If a doctor makes a recommendation that a worker needs extended treatment beyond 30 days, in such cases the worker can also cordially and rightfully request a physician of his or her own choice.

Pre-designating a Personal Doctor

As previously mentioned, a worker gets the right to pre-designate a personal doctor of medicine (M.D.) or a doctor of osteopathy (D.O.). But the following conditions must be fulfilled:

  • The injured worker must forward a written request to the employer seeking a pre-designated personal physician or medical group on a date prior to the date of injury for which treatment has been requested. The request must carry the physician’s name and address.
  • The employee must have appropriate medical insurance coverage under a plan, policy, or fund. The coverage must take care of non-occupational injuries or illnesses on the date of injury.
  • The consent of the employee’s own physician or medical institution or group must be obtained prior to pre-designating them for treating the injured worker.

The relevant DWC form for fundamentally pre-designating a specific doctor can be downloaded from the DWC website.

Treatment by a Personal Chiropractor

If an employer or employer’s insurer has no MPN, then the worker can change the treating physician to a personal chiropractor or an acupuncturist in order to receive alternative treatment for the work-related injury or illness.

To implement such a change, the worker must provide to the employer the name and business address of the personal chiropractor or the acupuncturist in writing prior to the injury or illness.

The form is called a notice of personal chiropractor or personal acupuncturist. It must be submitted after the expiry of the first 30 days of medical treatment guided by the claims administrator.

However, if a worker has sustained an injury on or after January 1st, 2004, he cannot make a chiropractor his own physician, especially after 24 chiropractic visits have been completed.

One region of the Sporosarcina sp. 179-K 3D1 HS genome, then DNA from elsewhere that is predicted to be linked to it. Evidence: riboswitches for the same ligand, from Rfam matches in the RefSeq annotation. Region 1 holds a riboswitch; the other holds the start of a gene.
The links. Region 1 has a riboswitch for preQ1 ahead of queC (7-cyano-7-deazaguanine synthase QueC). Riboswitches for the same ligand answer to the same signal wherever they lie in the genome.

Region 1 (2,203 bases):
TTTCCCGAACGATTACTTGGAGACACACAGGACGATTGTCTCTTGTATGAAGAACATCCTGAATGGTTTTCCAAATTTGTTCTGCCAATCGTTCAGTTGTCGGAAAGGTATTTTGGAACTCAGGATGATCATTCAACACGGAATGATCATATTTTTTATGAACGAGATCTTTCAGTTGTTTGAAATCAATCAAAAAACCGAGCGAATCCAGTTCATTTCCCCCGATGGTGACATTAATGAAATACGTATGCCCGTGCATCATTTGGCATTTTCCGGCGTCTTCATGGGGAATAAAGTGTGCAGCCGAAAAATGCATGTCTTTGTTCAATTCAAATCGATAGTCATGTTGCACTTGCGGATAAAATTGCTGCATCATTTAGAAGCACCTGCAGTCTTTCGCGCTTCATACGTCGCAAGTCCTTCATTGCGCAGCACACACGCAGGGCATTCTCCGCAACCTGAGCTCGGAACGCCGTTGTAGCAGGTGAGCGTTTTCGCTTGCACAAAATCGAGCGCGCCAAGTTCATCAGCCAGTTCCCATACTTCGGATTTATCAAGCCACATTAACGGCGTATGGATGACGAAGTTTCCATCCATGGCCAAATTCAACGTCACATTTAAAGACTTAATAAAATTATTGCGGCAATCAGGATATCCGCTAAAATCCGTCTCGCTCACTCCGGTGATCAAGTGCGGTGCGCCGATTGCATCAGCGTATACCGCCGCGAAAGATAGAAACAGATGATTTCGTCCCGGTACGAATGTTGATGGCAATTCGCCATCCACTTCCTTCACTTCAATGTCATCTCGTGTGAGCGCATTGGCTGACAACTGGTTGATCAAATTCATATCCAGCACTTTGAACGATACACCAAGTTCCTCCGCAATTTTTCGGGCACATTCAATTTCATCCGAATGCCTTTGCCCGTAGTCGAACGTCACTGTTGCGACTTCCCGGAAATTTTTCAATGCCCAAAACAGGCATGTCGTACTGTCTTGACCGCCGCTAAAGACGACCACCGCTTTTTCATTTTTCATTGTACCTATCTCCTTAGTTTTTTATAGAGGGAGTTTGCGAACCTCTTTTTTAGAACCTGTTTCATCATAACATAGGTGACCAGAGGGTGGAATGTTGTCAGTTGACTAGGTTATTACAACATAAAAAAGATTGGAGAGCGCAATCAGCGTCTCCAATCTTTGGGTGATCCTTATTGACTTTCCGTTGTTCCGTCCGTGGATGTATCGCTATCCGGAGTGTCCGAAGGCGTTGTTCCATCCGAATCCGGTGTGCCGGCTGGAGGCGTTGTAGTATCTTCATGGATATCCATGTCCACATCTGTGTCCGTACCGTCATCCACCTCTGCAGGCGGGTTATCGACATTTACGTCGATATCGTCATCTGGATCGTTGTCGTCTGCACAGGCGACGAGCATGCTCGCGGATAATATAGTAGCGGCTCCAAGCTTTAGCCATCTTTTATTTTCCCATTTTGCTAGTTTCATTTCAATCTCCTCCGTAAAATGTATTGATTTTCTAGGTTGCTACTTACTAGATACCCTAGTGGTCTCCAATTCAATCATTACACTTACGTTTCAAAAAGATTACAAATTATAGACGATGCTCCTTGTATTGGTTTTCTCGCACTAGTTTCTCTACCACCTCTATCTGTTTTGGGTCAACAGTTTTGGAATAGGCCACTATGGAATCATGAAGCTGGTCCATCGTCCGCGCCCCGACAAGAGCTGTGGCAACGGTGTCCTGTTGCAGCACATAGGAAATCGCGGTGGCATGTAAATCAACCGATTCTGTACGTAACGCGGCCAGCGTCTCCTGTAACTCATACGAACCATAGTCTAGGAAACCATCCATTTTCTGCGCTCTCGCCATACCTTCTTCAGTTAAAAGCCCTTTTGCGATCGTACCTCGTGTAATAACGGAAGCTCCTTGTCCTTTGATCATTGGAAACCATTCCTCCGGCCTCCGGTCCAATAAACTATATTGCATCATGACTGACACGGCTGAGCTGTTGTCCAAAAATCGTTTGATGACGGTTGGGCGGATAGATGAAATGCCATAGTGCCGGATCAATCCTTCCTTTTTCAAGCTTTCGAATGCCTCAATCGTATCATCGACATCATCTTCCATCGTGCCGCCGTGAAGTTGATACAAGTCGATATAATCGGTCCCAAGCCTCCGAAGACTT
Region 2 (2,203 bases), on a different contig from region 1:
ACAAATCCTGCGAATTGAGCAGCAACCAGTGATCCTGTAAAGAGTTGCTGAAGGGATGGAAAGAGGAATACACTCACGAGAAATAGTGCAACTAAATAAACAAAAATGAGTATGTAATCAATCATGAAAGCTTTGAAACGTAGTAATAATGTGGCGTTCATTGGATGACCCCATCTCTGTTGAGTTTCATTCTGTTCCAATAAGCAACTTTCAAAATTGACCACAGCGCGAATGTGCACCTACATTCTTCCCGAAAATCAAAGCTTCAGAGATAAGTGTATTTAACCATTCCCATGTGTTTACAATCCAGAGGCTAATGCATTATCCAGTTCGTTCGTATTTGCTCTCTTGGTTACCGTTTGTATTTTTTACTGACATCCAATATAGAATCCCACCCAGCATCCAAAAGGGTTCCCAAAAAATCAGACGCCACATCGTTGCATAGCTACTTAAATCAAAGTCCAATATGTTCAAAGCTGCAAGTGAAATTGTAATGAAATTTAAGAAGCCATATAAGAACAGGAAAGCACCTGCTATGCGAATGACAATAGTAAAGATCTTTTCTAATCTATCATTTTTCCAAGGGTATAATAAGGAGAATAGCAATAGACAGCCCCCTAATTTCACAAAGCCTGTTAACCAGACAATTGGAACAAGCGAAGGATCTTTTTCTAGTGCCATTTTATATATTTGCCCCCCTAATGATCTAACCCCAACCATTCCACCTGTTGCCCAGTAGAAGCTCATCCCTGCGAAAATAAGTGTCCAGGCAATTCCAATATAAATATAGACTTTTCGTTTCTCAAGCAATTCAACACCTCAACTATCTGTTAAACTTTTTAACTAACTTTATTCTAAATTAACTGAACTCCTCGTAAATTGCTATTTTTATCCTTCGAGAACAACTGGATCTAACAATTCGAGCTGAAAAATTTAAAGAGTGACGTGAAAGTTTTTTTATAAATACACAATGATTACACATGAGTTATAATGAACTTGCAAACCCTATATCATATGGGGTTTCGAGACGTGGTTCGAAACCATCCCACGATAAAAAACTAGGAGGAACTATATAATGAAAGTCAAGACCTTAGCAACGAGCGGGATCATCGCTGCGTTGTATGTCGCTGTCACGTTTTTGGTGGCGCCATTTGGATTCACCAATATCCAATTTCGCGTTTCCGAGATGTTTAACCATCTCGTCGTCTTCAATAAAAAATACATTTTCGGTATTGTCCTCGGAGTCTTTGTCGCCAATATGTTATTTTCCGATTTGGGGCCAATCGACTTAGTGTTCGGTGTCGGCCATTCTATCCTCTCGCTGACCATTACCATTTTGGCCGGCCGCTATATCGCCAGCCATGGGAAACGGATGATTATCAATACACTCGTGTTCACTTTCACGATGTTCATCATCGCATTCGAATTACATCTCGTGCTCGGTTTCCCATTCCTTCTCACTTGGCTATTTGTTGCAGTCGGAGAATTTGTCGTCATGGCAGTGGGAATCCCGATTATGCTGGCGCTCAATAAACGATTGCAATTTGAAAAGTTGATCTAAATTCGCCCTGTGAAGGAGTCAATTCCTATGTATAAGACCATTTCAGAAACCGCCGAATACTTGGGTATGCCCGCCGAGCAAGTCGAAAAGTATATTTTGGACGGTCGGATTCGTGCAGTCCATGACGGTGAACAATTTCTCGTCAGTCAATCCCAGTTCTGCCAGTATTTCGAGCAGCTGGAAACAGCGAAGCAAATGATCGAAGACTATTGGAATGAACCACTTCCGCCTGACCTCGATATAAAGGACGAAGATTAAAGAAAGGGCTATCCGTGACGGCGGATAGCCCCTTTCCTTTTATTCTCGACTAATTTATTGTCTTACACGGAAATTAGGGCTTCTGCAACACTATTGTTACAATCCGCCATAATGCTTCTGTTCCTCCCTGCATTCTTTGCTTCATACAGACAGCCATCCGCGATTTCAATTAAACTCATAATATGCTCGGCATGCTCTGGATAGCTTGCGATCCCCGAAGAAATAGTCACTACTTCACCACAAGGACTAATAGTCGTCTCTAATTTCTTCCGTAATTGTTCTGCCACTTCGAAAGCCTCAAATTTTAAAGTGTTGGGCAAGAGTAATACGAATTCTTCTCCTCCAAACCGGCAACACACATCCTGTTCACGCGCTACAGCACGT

After 24 chiropractic visits, if there is a need to continue the treatment, a new physician must be chosen, but he or she should not be a chiropractor.

Cap on Chiropractic Visits

The cap of 24 chiropractic visits is significant. That does not apply to injuries that have occurred before Jan. 1st, 2004. Furthermore, the cap will be redundant if the employer recommends additional visits in writing. The cap also does not exclude the worker from asking for or utilizing postsurgical physical medicine and rehabilitation services.

The following video provides some basic information on workers’ compensation.

Sacramento Workers’ Compensation Lawyer

I’m Ed Smith, a Sacramento Workers’ Compensation Lawyer. Were you or a loved one hurt on the job and need an experienced workers’ compensation lawyer to help you claim disability benefits? Please reach out to me right away at 916.921.6400 or 800.404.5400 for compassionate, free and friendly advice. You can also find me online on my website, AutoAccident.com.

I have been practicing law in California since 1982, helping injured people and their families recover from accidents.

Proud members of the Million Dollar Advocates Forum and the National Association of Distinguished Counsel.

See our past verdicts and settlements and our reviews on Avvo, Yelp, Google.

:br rey [cs 1566] 

Photo by Pixabay

Editor’s Note: This page has been updated for accuracy and relevancy [cha 11.22.19]